Recent changes to Indiana’s state school funding formula have improved equity, yet funding increases have been relatively smaller for school corporations serving the most low-income students, according to a new report from an Indiana University researcher.
The report, “Equity Analyses of the 2015-2017 Indiana School Funding Formula,” presents an analysis of changes in school funding, as well as its impact in whether districts with greater need receive additional support.
Thomas Sugimoto, lead author of the study and research associate at Indiana University’s Center for Evaluation and Education Policy, says he was suprised by how changes in enrollment and funding vary across Indiana.
“Looking at traditional school corporation enrollment, some lost nearly half their enrollment between 2009 and 2017,” he said, in a statement. “While others increased by more than 30 percent.”
Recent changes to Indiana’s school funding formula increased per-pupil funding across the state. At the same time it slashed special funding formerly given to students deemed at-risk, including students living in poverty, English-language learners and those who qualified for textbook assistance.
So, in certain districts with low populations of at-risk students, Sugimoto found, that although enrollment declined, the districts received an overall bump in funding per student. He says, in some cases, districts with fewer students saw their overall still increase.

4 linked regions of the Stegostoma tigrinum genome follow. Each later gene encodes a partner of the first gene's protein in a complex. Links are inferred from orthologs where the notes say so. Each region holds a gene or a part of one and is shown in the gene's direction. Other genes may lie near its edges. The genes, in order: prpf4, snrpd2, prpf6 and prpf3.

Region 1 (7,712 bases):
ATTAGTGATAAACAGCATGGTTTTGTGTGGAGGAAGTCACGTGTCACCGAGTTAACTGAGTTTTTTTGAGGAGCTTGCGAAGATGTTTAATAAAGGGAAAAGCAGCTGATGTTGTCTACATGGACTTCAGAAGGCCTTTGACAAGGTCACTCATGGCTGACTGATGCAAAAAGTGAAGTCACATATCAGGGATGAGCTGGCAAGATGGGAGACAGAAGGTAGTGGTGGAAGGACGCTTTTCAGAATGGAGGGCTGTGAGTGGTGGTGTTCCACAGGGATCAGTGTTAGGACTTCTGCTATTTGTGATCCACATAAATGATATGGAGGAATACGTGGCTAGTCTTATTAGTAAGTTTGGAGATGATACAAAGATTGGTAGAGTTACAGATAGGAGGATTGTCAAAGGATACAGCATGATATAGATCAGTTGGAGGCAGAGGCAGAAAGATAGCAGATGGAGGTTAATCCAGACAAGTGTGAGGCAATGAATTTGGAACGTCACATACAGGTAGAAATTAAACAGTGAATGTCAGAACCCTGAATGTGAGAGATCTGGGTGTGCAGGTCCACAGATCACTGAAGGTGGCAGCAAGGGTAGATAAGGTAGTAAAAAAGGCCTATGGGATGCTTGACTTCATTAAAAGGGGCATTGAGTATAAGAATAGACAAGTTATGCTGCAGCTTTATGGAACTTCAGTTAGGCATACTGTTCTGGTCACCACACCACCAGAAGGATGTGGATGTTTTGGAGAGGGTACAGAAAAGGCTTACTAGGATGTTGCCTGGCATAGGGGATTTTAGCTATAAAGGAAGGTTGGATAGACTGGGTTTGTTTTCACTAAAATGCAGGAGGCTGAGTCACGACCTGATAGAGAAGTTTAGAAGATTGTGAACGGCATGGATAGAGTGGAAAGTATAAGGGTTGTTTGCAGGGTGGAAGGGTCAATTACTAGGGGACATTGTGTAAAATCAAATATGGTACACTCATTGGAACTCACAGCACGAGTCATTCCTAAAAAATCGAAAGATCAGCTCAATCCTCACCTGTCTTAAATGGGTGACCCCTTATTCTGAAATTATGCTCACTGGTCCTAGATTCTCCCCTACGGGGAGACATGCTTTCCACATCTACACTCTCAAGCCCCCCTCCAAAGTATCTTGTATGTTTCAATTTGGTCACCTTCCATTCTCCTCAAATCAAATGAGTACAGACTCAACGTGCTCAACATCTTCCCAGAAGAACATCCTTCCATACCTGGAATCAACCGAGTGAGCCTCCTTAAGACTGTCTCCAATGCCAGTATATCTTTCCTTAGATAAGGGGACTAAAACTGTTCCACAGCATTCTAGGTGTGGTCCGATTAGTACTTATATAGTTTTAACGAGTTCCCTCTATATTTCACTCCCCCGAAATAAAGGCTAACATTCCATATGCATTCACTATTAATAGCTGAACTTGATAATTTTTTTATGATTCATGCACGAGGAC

“Those would have been districts that had very modest enrollment declines,” says Suigimoto, in an interview. “The increase in funding would have certainly made up for that.
Yet, overall funding across the state still lags behind pre-2009 rates, when adjusted for inflation.
“In inflation-adjusted terms, they haven’t quite recovered to those levels,” Sugimoto says. “2009 may have been a bit of a high period. Following that was the recession and large cuts to education funding.”
State education spending in Indiana is expected to reach $6.7 billion in 2017. This translates to $6,863 per-pupil, compared to $6,449 in 2009. When inflation is taken into account, 2009 levels were at $7,163 per-pupil